Another mystery of the ancient world has been solved with modern DNA technology! The Athenian plague described by Thucydides in his classic “History of the Peloponnesian War” has been shown by modern DNA testing to be typhoid fever.
Manolis Papagrigorakis and her colleagues at the University of Athens picked three random teeth samples from the plague victims and extracted the dental pulp. This soft core under the hard tooth covering can store pathogens and other information about the body for centuries. The researchers also tested two modern teeth to make sure that no false results were indicated.
Proceeding randomly through a list of possible causes, Papagrigorakis’ team tested the pulp for the bacteria responsible for the bubonic plague, typhus, anthrax, tuberculosis, cowpox and catscratch disease before finding a match in Salmonella enterica serovar Typhi — the bacteria responsible for typhoid fever.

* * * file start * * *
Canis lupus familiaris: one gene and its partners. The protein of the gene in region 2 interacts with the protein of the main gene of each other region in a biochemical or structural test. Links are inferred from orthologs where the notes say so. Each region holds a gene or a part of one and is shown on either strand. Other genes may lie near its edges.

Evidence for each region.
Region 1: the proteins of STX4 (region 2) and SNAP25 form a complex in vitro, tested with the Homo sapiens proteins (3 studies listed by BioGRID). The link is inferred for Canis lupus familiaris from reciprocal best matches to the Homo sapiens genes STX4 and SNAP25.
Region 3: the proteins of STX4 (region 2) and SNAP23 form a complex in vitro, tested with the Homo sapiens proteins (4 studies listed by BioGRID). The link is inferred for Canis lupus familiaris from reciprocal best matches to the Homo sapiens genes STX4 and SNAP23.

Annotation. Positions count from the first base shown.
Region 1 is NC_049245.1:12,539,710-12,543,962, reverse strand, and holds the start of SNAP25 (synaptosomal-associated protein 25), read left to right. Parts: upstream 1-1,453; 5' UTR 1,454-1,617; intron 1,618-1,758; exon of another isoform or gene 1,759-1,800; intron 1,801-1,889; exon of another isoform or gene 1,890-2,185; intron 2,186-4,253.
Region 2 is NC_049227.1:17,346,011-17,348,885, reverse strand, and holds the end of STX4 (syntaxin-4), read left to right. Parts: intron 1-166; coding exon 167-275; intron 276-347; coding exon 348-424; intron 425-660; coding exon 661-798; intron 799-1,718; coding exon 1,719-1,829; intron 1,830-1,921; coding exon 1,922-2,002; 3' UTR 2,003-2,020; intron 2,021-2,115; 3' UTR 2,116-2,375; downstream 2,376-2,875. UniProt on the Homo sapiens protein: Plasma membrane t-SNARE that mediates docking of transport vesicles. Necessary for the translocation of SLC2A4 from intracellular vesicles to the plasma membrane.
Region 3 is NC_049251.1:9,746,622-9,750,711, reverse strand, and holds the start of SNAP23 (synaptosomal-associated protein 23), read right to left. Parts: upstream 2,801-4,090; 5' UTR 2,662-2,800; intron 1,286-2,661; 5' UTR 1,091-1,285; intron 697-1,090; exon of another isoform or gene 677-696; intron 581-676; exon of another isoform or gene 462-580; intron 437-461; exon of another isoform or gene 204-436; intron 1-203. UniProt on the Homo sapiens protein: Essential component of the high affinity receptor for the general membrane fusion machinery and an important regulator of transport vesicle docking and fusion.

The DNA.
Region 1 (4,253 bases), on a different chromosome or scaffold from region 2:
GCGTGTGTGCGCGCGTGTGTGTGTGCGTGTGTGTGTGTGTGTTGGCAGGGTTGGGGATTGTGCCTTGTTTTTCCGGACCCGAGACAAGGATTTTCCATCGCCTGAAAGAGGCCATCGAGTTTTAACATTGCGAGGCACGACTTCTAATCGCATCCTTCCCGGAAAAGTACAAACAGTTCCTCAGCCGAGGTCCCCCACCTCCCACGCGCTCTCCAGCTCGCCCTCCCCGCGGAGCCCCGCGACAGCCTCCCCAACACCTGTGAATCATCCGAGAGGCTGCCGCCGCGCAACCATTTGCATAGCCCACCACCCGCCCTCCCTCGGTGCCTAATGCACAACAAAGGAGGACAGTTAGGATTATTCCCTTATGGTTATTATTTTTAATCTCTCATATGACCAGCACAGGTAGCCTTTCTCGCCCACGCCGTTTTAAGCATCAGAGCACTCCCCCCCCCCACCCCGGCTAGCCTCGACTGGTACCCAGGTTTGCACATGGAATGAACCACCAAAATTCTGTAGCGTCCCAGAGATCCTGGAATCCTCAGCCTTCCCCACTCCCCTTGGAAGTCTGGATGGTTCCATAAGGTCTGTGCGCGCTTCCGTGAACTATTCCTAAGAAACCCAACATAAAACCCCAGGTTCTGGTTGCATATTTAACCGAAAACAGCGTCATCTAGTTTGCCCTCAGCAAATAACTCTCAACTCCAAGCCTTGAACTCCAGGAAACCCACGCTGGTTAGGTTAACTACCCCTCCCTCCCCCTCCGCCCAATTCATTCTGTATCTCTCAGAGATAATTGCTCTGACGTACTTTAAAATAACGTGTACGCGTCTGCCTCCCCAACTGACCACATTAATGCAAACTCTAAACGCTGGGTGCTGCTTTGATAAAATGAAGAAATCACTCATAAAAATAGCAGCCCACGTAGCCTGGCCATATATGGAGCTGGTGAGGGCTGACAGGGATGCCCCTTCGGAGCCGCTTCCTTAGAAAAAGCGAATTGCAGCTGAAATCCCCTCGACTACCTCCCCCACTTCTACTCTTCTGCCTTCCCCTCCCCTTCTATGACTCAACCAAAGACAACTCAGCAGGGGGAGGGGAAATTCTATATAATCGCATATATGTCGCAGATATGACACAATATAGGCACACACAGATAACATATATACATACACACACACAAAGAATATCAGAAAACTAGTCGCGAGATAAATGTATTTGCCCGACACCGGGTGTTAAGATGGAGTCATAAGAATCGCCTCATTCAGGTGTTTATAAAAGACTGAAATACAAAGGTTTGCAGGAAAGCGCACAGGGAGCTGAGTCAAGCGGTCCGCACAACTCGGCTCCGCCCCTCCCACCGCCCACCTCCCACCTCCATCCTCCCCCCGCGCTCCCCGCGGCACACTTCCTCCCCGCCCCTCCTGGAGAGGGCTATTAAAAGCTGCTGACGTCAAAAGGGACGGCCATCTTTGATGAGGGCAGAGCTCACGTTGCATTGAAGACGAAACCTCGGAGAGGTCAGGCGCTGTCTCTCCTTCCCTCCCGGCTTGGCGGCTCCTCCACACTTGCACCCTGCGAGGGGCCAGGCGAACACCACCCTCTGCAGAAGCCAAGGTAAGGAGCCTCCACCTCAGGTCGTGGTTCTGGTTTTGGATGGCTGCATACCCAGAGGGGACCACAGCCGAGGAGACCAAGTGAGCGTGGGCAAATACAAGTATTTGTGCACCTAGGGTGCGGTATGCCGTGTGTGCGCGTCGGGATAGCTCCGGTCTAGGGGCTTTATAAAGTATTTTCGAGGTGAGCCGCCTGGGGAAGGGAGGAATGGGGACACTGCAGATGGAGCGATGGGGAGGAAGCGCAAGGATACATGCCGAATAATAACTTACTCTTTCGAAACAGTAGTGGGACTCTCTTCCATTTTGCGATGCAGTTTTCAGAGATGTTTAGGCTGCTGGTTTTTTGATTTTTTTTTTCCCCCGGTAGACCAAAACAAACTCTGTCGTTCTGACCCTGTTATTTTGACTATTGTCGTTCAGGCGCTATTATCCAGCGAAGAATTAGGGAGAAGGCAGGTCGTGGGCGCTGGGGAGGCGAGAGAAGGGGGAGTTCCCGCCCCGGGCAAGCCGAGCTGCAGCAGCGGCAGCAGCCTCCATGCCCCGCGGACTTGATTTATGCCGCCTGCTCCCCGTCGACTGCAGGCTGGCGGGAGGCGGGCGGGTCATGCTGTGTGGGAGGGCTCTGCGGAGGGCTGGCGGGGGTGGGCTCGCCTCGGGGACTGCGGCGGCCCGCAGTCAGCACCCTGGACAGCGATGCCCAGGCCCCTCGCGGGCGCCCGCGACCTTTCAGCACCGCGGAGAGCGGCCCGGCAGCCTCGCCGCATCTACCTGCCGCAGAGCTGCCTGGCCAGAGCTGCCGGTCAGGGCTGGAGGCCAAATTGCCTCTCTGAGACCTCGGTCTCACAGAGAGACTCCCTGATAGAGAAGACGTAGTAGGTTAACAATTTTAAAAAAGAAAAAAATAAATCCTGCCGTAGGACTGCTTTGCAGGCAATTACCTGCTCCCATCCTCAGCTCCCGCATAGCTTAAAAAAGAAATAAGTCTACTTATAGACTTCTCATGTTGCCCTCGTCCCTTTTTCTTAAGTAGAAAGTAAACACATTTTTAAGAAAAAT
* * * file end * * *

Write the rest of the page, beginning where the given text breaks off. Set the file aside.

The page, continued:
Typhoid fever — transmitted by contaminated food or water–causes fever, rash and diarrhea, all closely matching Thucydides’ account of the terrible plague. The only thing that does not match up is the quick onset of the disease, because modern cases of typhoid fever typically take longer to gestate. “This inconsistency may be explained by a possible evolution of typhoid fever over time,” Papagrigorakis writes in the paper published online in the International Journal of Infectious Diseases. “Considering the overcrowding and unsanitary conditions [especially regarding the water supply] within the walls of the besieged Athens, a typhoid epidemic would have been likely to break out.”
Here’s the full article (PDF format).